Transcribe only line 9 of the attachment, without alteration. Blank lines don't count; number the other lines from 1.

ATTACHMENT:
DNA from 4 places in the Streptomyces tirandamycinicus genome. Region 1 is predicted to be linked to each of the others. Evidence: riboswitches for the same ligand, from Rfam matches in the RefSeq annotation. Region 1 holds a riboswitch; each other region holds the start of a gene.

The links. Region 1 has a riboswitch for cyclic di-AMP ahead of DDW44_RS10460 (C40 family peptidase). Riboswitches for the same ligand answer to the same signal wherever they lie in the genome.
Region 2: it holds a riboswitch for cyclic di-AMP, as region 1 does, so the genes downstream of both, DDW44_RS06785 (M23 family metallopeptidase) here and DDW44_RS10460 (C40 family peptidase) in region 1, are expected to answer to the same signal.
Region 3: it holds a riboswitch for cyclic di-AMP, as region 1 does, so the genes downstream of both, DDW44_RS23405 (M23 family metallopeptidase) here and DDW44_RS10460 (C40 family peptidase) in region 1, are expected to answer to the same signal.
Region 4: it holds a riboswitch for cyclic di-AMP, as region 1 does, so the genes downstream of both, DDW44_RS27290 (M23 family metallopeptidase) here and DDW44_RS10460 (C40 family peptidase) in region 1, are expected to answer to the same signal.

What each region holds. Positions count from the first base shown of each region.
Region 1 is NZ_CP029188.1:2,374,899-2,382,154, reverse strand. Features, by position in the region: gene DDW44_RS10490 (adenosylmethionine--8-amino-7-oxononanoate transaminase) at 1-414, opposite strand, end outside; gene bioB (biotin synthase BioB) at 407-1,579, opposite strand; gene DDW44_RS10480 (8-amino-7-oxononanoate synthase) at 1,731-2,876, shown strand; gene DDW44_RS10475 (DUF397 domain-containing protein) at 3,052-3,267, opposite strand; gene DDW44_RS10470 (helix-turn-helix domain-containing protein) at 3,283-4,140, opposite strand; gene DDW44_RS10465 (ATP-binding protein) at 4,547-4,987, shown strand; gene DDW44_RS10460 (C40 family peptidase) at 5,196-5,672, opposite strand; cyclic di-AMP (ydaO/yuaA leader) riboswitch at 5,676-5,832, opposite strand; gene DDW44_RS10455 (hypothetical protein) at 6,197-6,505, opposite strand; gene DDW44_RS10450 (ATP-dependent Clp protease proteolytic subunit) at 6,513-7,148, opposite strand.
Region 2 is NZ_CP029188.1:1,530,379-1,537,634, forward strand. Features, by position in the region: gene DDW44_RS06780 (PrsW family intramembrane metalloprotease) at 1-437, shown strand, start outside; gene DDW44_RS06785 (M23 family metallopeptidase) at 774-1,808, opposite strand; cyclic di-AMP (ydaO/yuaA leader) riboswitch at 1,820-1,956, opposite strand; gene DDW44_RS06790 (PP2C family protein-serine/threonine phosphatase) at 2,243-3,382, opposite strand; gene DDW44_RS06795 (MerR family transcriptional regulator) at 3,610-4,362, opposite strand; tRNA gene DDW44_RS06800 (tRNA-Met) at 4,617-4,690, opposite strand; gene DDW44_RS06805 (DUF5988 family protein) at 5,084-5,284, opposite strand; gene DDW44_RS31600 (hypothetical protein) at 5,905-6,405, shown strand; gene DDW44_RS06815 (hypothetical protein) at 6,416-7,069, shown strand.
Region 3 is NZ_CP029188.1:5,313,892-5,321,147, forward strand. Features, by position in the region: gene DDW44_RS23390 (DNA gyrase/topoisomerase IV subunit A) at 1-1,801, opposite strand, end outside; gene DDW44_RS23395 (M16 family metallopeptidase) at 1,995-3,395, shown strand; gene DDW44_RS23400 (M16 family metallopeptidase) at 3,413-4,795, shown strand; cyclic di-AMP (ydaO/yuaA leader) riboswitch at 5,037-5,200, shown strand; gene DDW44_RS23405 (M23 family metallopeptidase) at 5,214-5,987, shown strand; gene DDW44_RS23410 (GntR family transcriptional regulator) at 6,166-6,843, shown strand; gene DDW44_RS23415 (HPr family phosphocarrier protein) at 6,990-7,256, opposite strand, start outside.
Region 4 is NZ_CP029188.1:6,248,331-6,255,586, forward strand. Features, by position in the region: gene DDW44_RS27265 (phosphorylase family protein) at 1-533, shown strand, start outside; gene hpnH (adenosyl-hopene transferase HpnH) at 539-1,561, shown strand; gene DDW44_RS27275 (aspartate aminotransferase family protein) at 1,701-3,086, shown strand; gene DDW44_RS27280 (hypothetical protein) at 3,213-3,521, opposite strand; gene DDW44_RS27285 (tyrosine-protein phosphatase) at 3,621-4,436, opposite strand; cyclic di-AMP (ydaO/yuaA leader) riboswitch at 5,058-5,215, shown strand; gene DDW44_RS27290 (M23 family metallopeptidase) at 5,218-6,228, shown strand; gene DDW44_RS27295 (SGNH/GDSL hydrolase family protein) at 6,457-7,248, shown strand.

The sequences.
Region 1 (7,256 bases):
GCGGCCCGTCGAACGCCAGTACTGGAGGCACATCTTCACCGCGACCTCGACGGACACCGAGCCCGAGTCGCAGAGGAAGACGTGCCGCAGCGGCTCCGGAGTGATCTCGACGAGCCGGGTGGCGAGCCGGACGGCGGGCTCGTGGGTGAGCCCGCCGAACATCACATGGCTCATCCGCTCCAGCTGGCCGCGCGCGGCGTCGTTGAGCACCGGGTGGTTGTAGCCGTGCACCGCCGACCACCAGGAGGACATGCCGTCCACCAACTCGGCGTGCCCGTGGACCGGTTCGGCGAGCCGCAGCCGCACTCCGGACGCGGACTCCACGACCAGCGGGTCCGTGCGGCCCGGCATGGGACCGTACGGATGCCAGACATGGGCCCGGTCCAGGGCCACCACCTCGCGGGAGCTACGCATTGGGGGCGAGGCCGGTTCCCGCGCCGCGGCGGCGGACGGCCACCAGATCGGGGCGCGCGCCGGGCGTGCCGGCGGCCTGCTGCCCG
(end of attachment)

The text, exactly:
Region 3 is NZ_CP029188.1:5,313,892-5,321,147, forward strand. Features, by position in the region: gene DDW44_RS23390 (DNA gyrase/topoisomerase IV subunit A) at 1-1,801, opposite strand, end outside; gene DDW44_RS23395 (M16 family metallopeptidase) at 1,995-3,395, shown strand; gene DDW44_RS23400 (M16 family metallopeptidase) at 3,413-4,795, shown strand; cyclic di-AMP (ydaO/yuaA leader) riboswitch at 5,037-5,200, shown strand; gene DDW44_RS23405 (M23 family metallopeptidase) at 5,214-5,987, shown strand; gene DDW44_RS23410 (GntR family transcriptional regulator) at 6,166-6,843, shown strand; gene DDW44_RS23415 (HPr family phosphocarrier protein) at 6,990-7,256, opposite strand, start outside.